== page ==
Optical SETI Photo Gallery
Optical Detector Assembly -- Exploded View
This is the business end of the experiment: the pair of fast
photo-detectors (bottom center) are held in the brass and nylon mounts
attached to the beamsplitter cube in the 3-axis stage at left. The
"front-end" electronics is simple: a pair of fast low-noise amplifiers
(middle), and two power supplies (7.5 kilovolts and 150 volts). The whole
business would fit in a shoebox.
Here is the complete electronics "backend" -- the circuitry that takes
pulses from the pair of detectors and looks for coincident large pulses.
The input signals arrive at the two gold connectors at right. The large
black chip at lower left is a micro-controller, a single-chip computer that
oversees what's going on and reports it to the remote PC; it's the brains
of the circuit. The handsome golden chip at center is the brawn -- an
8-channel, 16-event/channel, high-speed (500 picosecond) "time-tagging" IC
from LeCroy. At the bottom left is a calendar clock -- we want to know
when anything interesting happens. At the top right is the optical pulser,
used to inject test flashes to verify system operation.
The 61" Telescope at Harvard/Smithsonian
This is a portrait of the Oak Ridge Observatory 61" reflecting telescope.
It was built in 1933, and it is the largest optical telescope east of
Texas. Come visit!
Schematic Diagram of OSETI Electronics
Only a technoid could love this picture -- a schematic diagram of the
optical SETI electronics (well, part of it, anyway). But you don't have to
love it to know that it is critical to the whole experiment. If you know
electronics, you can probably figure out what's going on. For the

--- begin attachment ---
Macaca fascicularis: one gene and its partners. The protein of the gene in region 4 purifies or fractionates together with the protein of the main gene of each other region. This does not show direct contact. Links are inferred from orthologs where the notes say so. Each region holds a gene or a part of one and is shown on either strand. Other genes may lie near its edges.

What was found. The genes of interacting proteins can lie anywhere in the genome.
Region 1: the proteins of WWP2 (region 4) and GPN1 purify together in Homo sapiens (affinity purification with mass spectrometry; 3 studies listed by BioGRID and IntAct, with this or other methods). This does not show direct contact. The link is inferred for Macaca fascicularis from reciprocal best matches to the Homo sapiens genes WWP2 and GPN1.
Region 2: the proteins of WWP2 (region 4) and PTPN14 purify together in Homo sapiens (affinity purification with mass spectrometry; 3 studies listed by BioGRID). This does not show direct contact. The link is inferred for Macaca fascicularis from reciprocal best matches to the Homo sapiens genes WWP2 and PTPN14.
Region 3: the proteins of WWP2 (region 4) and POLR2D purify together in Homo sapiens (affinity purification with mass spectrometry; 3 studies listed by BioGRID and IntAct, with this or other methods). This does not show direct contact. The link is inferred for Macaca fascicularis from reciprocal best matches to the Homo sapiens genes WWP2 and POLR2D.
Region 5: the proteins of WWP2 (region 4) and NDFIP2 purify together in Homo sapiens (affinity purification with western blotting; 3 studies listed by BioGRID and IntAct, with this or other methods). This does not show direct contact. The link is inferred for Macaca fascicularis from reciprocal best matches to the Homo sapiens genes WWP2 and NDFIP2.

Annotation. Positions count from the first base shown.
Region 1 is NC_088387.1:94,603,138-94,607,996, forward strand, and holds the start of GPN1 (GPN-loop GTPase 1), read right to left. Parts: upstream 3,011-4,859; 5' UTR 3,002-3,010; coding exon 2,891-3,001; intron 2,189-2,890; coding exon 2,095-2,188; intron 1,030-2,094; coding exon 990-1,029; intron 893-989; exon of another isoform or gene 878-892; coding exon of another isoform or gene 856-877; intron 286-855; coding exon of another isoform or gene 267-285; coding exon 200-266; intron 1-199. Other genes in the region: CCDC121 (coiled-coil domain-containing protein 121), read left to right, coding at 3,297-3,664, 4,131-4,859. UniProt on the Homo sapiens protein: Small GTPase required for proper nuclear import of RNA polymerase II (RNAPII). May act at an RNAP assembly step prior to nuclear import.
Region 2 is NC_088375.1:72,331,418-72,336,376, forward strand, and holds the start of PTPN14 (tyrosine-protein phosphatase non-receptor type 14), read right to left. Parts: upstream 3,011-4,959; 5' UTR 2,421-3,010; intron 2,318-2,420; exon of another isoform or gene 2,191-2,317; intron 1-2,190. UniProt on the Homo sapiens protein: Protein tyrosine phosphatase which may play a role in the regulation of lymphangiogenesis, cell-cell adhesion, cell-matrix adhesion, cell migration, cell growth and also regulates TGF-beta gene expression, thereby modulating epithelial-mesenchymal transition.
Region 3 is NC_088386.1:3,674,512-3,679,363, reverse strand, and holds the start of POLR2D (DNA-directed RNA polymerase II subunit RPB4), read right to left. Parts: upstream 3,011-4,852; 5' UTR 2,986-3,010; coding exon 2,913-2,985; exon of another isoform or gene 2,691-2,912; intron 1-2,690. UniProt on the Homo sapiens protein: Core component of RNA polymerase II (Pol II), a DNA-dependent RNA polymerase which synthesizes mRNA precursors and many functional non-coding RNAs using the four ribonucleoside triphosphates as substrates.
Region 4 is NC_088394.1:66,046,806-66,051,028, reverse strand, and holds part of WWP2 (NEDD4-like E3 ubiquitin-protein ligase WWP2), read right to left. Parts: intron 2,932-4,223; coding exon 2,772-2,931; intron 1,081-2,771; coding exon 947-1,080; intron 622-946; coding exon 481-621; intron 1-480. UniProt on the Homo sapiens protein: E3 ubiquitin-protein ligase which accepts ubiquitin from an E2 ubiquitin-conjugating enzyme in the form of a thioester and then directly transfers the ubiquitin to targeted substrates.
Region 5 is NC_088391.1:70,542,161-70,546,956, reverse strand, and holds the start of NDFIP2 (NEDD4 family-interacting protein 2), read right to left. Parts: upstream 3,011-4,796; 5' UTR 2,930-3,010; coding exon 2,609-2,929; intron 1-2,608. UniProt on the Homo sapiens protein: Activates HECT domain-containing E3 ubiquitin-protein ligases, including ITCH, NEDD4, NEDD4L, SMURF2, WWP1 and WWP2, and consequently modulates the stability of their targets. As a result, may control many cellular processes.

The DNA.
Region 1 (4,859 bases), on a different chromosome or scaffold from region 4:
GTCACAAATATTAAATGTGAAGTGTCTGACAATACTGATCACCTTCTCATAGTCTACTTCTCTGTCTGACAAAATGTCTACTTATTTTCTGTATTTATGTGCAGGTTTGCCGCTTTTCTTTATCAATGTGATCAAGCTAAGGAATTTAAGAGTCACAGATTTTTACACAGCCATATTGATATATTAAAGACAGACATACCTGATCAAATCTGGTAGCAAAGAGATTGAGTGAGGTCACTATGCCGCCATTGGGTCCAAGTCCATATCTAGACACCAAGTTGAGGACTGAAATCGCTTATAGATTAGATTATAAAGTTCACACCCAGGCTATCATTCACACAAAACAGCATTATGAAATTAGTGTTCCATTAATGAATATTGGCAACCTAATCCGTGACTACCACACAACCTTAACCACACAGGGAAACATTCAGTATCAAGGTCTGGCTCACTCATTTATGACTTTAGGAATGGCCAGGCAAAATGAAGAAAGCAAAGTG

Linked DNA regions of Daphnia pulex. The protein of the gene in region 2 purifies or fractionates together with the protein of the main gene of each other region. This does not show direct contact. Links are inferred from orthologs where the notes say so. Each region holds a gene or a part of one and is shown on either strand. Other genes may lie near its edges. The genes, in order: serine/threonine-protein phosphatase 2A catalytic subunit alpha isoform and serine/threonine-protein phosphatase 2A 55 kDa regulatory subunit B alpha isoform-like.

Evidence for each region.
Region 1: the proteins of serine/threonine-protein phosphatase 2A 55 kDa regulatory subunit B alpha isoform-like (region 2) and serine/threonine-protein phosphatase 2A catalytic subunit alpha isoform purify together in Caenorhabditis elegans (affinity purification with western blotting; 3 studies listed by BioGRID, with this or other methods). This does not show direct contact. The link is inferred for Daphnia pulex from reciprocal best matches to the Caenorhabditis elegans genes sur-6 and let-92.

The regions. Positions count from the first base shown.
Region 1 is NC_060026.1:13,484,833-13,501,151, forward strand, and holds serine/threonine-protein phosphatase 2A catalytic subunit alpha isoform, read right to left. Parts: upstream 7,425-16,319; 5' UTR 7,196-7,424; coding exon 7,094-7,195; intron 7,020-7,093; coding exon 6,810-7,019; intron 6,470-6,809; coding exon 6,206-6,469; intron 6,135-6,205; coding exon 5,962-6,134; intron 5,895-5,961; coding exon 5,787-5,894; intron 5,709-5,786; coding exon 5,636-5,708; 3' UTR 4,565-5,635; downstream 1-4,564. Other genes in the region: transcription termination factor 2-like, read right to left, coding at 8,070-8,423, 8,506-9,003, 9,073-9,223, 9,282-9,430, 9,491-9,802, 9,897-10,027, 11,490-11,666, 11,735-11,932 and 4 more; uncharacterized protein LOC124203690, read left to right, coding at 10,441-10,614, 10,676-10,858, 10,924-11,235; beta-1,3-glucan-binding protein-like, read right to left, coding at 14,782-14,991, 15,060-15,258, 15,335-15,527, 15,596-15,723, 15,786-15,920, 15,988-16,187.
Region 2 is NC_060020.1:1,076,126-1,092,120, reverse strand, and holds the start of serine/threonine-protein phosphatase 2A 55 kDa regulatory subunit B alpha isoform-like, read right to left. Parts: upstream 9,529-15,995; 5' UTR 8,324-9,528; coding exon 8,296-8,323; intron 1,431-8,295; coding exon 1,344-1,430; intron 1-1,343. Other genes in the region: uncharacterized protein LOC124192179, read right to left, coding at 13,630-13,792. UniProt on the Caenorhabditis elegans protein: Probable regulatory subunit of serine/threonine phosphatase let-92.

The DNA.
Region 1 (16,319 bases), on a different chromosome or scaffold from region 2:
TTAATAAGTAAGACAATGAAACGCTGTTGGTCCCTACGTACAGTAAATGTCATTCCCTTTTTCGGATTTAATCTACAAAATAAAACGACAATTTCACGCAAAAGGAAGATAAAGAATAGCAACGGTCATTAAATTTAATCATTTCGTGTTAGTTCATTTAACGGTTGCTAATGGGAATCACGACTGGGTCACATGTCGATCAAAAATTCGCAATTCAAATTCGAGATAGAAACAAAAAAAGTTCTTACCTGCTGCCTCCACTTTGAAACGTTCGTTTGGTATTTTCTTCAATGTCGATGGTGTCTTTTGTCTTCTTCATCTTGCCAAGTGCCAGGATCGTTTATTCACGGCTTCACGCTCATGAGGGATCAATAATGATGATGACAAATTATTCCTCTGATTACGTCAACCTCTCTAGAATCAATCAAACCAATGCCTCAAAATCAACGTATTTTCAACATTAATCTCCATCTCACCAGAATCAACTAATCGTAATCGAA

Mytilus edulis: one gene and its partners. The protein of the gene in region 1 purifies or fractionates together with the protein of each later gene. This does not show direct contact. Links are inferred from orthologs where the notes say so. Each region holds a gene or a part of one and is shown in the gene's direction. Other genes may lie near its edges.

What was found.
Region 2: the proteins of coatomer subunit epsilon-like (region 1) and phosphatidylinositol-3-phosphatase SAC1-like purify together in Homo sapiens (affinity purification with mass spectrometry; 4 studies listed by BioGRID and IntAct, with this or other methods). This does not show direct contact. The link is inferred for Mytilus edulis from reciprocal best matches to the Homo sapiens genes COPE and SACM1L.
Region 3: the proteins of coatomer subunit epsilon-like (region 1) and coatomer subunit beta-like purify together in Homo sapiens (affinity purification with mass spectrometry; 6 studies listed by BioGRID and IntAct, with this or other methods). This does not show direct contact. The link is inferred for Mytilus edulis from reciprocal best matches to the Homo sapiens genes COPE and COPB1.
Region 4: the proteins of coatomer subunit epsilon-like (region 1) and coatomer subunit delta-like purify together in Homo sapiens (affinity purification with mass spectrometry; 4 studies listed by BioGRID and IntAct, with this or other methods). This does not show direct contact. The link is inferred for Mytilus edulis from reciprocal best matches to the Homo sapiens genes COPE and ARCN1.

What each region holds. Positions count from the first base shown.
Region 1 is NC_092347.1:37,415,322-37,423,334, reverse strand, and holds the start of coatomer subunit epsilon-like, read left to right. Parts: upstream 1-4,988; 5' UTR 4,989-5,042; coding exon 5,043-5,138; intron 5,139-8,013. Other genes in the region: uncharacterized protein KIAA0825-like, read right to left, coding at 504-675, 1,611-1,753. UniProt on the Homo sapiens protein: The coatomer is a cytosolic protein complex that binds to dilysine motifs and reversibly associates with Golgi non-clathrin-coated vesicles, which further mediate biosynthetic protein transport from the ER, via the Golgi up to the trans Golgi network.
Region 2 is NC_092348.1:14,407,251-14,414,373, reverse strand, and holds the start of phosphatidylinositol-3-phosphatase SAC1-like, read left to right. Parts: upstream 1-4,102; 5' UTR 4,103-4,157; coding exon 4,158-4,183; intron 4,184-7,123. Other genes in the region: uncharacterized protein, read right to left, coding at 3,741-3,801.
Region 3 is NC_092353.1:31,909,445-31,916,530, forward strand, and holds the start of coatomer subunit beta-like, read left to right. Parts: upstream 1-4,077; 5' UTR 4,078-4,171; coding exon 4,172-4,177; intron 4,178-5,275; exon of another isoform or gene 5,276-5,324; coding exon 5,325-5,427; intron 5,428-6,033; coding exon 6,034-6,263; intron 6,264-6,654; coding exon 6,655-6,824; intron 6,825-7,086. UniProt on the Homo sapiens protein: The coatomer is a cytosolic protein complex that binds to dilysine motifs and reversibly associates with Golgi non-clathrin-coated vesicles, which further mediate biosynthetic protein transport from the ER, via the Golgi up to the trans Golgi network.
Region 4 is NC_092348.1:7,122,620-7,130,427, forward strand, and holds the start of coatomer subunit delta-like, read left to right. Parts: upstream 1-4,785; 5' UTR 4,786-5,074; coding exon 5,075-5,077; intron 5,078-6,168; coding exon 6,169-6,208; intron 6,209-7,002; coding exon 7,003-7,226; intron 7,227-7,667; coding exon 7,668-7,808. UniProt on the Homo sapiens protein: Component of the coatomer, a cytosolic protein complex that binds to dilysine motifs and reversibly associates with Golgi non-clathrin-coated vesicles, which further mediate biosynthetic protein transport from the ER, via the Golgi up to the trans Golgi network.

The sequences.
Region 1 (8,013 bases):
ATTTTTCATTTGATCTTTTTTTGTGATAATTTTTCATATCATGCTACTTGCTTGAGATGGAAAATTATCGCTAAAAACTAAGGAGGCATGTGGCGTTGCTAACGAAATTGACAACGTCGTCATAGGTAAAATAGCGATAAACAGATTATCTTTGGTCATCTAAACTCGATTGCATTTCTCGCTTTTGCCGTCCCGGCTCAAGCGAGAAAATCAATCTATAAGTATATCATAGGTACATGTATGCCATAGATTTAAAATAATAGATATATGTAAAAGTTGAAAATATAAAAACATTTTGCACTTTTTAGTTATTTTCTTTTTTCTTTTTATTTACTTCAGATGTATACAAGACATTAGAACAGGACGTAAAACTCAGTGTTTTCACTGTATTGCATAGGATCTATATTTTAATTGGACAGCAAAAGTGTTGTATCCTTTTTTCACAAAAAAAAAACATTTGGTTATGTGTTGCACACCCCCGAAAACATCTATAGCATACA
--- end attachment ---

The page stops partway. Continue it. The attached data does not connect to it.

uninitiated it is probably enough to know that signals sort of go the way
the little circuit symbols seem to point; and they do good things when they
and here's the next part of the same circuit....
Test Pulses -- Mimicing The Real Thing
Here's an example of a pair of pretty fast test pulses (the red and black
traces), shown on an oscilloscope: time goes to the right (5 nanoseconds --
billionths of a second -- per big division) and voltage goes up (1 volt per
big division). The circuit reports the time at which each signal passes
through the green lines shown. The times it reported are exactly in
agreement with the times you measure on this 'scope trace.
Detector's Response to Test Flashes
Here are oscilloscope photographs showing what the detector reports when
you send very short flashes of light in its direction. As always, time
goes to the right, and voltage goes up. The downward "bumps" are the
output from flashes, negative electrical pulses about 10 nanoseconds long
(that's 1/100,000,000 of a second). What's really important is that the
detectors clearly show when they see one photon, two photons, three
photons, etc -- as successively deeper bumps. This is called "pulse height
resolution," and in this regard these detectors are extraordinary. We care
about that because we want to reject starlight (random single photons),
while detecting (with excitement) an incoming laser flash that delivers
several photons at once. These photos also show that two flashes can come
very close together and be properly reported. In the upper four photos the
detector's native speed has been tamed with an electrical filter; in the
bottom pair it can show off its blazing speed (about 5 nanoseconds, pretty